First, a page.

Junkfood Science: What does obesity and pen_l_ enhancement have in common?

September 22, 2007

What does obesity and pen_l_ enhancement have in common?

That got your attention. The answer will be revealed shortly. :-)

Spam. It’s literally taken over inboxes and gets through the best filters. Worldwide, three out of every four emails is now spam. Do you know when the very first spam email was sent? In 1978. Who knew?

A fascinating new study on spam was just published by Canadian researchers with the Centre for Global eHealth Innovation at University Health Network and University of Toronto. They found that one-third of all spam was health-related, selling prescription drugs, controlled substances and natural health supplements. Spammers stay in business because, incredibly, people fall for spam and 7% of people actually order prescription drugs — from unsolicited, unknown sources, and prepay by giving them their credit card information! Now, how many people do you think actually get the products?

These researchers set up three email addresses and after six months began collecting all of the spam they received, extracting details on the senders; and itemizing the products, costs, payment options and warranties. The sources of the health-related spam was surprising: 73% came from the United States, 16% from China, and 5% from the Democratic Republic of Congo.

During a one-month period, two-thirds of the health-related spam they received was for prescription drugs and one-third for natural health products. All of the health-related spam made claims of benefits but the warnings of potential adverse effects were so inconsistent that none matched approved drug lists. Only half of the spam mentioned refund policies. The prescription drugs ran the gamut of treatments for anxiety, obesity, baldness, infections, depression, pain, reflux, and erectile dysfunction. The natural products were dominated by two conditions: obesity and penile enlargement.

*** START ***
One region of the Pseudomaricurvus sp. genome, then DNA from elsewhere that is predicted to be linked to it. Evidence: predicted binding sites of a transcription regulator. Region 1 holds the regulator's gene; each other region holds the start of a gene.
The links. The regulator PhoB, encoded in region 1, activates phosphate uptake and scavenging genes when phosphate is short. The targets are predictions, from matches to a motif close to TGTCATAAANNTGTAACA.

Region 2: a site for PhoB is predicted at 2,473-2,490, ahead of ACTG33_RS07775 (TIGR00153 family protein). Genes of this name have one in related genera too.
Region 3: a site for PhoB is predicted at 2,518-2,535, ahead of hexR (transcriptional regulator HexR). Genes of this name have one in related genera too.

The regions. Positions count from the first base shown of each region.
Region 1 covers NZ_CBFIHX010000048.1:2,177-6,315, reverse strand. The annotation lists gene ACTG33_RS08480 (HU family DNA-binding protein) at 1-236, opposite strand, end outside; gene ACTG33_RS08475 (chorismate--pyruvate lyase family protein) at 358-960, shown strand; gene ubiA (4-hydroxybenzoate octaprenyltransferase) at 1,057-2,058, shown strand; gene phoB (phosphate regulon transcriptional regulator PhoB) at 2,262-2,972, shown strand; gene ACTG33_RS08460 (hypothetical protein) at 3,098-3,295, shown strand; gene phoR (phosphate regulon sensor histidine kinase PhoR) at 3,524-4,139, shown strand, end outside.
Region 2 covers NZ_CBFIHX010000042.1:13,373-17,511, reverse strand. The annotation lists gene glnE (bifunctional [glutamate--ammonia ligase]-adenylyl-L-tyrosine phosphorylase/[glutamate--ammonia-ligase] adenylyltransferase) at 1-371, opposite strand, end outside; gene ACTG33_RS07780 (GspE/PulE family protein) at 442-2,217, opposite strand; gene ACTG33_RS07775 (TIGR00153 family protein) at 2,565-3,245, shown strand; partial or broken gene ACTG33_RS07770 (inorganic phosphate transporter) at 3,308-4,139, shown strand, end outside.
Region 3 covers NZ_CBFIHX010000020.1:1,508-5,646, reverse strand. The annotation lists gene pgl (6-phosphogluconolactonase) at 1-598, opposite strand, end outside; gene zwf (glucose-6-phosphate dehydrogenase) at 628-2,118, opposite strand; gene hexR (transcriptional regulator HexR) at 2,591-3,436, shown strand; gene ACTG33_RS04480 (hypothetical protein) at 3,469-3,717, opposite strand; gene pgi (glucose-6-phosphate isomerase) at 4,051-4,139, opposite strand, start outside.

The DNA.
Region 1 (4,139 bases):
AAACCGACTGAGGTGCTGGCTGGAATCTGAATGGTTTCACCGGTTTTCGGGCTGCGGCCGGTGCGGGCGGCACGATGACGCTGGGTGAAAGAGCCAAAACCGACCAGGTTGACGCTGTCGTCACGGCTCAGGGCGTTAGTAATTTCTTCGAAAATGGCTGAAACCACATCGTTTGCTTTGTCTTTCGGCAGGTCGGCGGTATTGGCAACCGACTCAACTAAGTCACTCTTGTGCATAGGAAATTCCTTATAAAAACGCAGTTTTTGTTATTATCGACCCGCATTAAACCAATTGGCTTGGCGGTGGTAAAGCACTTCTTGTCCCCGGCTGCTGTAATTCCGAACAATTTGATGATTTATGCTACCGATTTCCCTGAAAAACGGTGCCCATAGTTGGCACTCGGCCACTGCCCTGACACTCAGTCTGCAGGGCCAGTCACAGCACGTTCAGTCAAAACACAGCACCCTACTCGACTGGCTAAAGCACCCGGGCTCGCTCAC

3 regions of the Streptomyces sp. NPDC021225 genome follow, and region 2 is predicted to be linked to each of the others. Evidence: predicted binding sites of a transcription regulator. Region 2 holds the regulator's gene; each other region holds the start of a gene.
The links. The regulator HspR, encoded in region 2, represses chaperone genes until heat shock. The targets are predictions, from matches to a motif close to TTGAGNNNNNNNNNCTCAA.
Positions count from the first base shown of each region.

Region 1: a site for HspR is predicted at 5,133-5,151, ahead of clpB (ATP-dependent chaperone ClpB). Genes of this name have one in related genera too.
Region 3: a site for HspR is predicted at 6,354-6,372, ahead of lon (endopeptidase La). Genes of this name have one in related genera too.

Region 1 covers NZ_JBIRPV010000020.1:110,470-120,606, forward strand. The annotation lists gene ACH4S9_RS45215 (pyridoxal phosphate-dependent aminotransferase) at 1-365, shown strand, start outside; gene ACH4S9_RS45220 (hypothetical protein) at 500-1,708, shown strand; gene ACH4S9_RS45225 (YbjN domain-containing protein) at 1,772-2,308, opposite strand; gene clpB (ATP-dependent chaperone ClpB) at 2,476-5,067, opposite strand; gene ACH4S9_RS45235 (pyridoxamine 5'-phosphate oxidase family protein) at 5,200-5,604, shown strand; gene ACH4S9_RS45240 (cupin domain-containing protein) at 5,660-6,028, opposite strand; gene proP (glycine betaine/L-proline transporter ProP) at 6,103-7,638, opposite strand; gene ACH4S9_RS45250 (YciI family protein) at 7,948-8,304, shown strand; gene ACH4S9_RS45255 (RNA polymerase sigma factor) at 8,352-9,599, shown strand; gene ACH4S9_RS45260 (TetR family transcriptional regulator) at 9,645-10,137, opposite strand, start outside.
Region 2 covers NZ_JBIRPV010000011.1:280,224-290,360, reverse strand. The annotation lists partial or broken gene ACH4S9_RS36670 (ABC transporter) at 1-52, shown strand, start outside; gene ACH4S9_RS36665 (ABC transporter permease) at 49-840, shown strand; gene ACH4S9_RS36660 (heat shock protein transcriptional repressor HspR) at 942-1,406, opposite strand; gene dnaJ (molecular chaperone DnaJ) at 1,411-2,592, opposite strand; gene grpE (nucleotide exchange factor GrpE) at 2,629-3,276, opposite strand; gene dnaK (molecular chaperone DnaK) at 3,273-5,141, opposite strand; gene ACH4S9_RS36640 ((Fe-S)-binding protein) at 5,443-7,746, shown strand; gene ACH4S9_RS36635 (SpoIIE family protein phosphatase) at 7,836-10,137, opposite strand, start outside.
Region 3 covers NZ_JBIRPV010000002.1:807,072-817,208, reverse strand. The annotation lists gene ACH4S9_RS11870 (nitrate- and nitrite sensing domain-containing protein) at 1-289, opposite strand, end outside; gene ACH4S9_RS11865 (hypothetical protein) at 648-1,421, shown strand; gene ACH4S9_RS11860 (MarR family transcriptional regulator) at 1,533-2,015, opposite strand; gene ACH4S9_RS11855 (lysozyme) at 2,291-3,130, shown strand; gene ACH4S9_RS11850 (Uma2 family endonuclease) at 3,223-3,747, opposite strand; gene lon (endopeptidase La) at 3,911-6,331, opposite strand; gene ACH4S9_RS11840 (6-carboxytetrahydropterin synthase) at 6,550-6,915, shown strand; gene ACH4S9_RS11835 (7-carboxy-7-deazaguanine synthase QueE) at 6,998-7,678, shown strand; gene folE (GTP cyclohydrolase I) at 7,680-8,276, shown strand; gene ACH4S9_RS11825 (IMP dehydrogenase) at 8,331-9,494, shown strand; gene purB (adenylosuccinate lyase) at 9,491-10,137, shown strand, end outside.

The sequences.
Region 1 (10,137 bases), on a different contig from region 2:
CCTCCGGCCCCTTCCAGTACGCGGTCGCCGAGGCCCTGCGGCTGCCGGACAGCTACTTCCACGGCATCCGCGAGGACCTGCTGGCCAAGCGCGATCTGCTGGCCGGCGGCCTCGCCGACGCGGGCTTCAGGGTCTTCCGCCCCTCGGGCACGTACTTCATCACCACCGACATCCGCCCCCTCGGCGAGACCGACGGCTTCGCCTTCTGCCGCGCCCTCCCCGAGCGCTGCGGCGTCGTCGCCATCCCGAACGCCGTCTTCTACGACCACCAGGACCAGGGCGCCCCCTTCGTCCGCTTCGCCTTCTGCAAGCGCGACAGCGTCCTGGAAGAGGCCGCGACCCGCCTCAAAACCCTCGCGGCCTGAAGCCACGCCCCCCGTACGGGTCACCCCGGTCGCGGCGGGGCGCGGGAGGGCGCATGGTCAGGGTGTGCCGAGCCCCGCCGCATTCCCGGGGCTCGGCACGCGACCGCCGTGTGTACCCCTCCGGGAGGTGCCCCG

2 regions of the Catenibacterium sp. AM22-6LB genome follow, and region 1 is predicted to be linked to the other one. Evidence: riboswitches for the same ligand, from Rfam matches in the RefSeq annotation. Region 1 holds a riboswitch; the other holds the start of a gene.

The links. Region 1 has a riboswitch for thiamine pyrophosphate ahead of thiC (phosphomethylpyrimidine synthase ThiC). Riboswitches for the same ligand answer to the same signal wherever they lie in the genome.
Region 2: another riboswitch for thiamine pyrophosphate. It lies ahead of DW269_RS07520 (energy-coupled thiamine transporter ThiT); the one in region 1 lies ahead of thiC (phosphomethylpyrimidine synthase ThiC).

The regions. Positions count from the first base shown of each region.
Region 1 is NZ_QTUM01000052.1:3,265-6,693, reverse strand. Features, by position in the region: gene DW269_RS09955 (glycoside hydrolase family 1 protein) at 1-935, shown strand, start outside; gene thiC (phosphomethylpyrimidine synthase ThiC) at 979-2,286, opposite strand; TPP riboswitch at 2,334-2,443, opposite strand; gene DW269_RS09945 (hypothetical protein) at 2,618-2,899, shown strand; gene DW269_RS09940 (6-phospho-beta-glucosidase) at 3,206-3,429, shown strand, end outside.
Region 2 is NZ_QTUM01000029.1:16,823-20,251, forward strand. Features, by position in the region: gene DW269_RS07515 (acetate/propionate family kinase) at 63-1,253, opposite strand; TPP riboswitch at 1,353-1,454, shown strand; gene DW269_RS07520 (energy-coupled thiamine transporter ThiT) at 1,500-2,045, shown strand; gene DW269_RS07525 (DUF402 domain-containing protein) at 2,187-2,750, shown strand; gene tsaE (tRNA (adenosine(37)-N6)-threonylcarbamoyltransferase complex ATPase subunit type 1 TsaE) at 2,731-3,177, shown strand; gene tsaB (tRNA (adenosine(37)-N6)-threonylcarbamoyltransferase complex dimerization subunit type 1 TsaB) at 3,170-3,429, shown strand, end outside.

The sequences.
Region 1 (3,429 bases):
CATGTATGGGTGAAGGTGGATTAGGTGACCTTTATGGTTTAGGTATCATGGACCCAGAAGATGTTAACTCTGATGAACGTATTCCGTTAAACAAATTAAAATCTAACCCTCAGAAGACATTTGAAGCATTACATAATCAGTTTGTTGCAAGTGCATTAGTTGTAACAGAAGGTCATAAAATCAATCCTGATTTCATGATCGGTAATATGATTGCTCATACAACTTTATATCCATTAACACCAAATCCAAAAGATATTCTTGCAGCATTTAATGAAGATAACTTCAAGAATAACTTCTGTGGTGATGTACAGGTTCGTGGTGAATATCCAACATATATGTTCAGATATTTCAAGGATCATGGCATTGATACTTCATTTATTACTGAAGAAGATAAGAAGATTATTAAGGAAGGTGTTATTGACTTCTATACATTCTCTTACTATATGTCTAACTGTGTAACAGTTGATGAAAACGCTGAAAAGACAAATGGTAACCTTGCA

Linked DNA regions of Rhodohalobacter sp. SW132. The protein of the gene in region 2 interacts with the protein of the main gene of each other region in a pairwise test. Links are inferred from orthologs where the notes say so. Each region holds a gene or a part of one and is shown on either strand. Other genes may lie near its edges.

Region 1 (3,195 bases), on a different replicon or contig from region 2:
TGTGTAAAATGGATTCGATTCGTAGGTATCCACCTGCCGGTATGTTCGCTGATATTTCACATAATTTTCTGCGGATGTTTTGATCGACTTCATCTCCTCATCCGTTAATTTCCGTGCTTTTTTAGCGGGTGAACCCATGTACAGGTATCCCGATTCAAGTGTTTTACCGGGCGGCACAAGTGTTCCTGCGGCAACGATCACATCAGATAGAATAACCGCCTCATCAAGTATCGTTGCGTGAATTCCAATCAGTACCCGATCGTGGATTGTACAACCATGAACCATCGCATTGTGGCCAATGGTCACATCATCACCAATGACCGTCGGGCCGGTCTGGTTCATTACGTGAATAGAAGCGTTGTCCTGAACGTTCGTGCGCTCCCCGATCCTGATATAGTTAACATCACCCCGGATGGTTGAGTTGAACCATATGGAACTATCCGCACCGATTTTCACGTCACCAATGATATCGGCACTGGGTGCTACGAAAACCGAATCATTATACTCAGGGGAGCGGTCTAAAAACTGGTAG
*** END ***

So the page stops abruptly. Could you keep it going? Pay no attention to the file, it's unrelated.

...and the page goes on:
The researchers ordered one randomly-selected product from each unique sender on December 21st, using a credit card and post office box. During the ordering process, four sites stopped working after the credit card information was submitted, thirteen didn’t process the order but had received their credit card information. Seven months later, they’d received fewer than half of the orders (only 9 of the 19), with only about one-third of the prescription drugs ever delivered.

They found the spammers were slick and elusive. Of those that had active weblinks, just over half of those sites were still active the following week and only 26% the entire month. “Buyers should be fully aware that it may not be possible for them to hold spammers accountable for any claims made in their messages, or to get protection from illegal activities resulting from disclosure of personal or financial information to spammers,” they concluded.

Surprisingly, they found that most of the spam from “Canadian online pharmacies” had actually been generated in the United States. “As with online pharmacies, highly mobile spammers are certainly challenging our traditional regulatory, licensing, and law enforcement frameworks, and even threatening their very relevance.”

They had a serious point to this exercise: to say buyers’ beware —

Because of the short life of the active links, it was difficult to take action against the spammers. By the time the products were received, in each case, the spammers had become virtual ghosts, precluding any meaningful effort to report them to custom officers, local or regional police forces, national law enforcement agencies (the Federal Bureau of Investigations in the United States and the Royal Canadian Mounted Police in Canada), or organizations such as the US Department of Health, the US Federal Drug Administration, Health Canada, or INTERPOL.

Hope and greed are two powerful human motivators. As the number of people who turn to the Internet looking for solutions to health or lifestyle problems increases, merchants will rise to the occasion, matching the demand.

They are studying next, if the pharmaceutical products they did receive are genuine, fake or substandard.

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